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Website first online in 2000
This version went online in 2017
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PhD Dissertation (2003)

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I defended my PhD dissertation, Out of Africa: a study into the earliest occupation of the Old World on 9 October 2003 at Leiden University. My PhD committee included Prof. Dr Naama Goren-Inbar from the Hebrew University in Jerusalem and Prof. Dr Pierre M. Vermeersch from the University of Leuven: external referent was Prof. Dr Robin Dennell from the University of Sheffield. My promotor was Prof. Dr Wil Roebroeks.

The trade edition of this dissertation appeared in 2004, under the title Out of Africa: an investigation into the earliest occupation of the Old World as BAR International Series nr. 1244 at Archaeopress in Oxford (currently available through BAR publishing).

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Summary
In this work, the author aims to arrive at a meaningful frame of reference for the earliest occupation of Eurasia. The basis for this endeavour, and the subject of the first part of this study, is a solid chronology of occupation founded on a critical assessment of the evidence. This chronology is then compared to that of various events in and aspects of the evolution of global and regional climates and ecologies, as well as various events in and aspects of hominin evolution itself. Archaeological and biological clues to changing behaviour in Africa and Eurasia over the timespan of 2.5-0.3 Ma are assessed against the background of changing climate and environments in the second part of this work. These form the background against which an attempt is made to provide a context of behavioural and cognitive evolution leading to these earliest colonizations. The primary goal of this discussion of the earliest occupation of Eurasia therefore is not to present the earliest dates with as many dots as possible in remote corners of the World map: the primary goal is to understand how, because of which factors of change, these dots appeared.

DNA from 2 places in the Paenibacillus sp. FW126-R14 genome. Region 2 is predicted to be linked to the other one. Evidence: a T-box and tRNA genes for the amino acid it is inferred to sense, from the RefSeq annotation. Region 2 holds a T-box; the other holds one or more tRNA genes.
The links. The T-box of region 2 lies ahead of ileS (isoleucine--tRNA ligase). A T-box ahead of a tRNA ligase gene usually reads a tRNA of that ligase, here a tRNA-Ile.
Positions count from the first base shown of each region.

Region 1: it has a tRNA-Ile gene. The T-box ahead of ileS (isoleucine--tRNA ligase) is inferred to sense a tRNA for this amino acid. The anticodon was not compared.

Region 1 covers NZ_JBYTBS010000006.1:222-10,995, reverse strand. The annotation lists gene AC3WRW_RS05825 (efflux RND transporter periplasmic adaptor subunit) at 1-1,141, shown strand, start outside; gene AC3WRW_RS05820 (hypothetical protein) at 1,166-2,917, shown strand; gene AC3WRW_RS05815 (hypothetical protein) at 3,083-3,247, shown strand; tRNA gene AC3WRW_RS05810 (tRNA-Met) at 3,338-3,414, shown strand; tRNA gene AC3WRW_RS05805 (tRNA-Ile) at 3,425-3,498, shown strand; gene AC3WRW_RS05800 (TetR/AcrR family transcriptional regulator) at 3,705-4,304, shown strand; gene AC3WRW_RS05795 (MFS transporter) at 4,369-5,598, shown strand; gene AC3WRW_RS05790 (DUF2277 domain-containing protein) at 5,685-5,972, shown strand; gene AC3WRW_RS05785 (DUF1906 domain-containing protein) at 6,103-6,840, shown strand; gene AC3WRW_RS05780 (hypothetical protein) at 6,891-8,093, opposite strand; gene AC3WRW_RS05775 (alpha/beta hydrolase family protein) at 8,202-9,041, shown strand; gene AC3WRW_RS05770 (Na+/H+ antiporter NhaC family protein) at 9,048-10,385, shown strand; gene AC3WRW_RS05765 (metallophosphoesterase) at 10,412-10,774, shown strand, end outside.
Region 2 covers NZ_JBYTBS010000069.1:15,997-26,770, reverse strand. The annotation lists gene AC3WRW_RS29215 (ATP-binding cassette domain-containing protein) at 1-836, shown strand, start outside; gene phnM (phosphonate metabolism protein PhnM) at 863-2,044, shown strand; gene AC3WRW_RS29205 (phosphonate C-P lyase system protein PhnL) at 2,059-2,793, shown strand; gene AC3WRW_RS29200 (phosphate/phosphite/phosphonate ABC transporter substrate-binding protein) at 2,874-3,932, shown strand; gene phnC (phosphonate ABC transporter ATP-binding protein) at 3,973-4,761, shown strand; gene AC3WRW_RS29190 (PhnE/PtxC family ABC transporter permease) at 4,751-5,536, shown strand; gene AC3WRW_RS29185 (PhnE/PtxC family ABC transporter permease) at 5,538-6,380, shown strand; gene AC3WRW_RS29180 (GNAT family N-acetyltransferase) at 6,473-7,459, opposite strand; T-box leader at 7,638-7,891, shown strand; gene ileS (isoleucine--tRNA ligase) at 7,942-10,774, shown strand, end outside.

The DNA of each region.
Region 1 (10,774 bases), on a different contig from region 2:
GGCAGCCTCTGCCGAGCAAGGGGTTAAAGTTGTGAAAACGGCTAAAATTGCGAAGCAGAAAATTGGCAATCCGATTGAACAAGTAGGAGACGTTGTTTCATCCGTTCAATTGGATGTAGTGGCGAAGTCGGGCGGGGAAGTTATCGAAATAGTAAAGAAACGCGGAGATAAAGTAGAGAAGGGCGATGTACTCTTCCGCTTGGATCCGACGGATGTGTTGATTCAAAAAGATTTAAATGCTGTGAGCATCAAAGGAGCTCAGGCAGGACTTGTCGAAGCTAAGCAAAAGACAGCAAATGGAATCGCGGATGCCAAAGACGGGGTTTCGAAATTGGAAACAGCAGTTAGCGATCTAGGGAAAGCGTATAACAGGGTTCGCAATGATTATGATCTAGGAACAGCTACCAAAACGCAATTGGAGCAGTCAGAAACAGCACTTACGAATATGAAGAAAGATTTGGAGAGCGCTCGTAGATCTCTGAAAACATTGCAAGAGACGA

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(c) 2017 by Marco Langbroek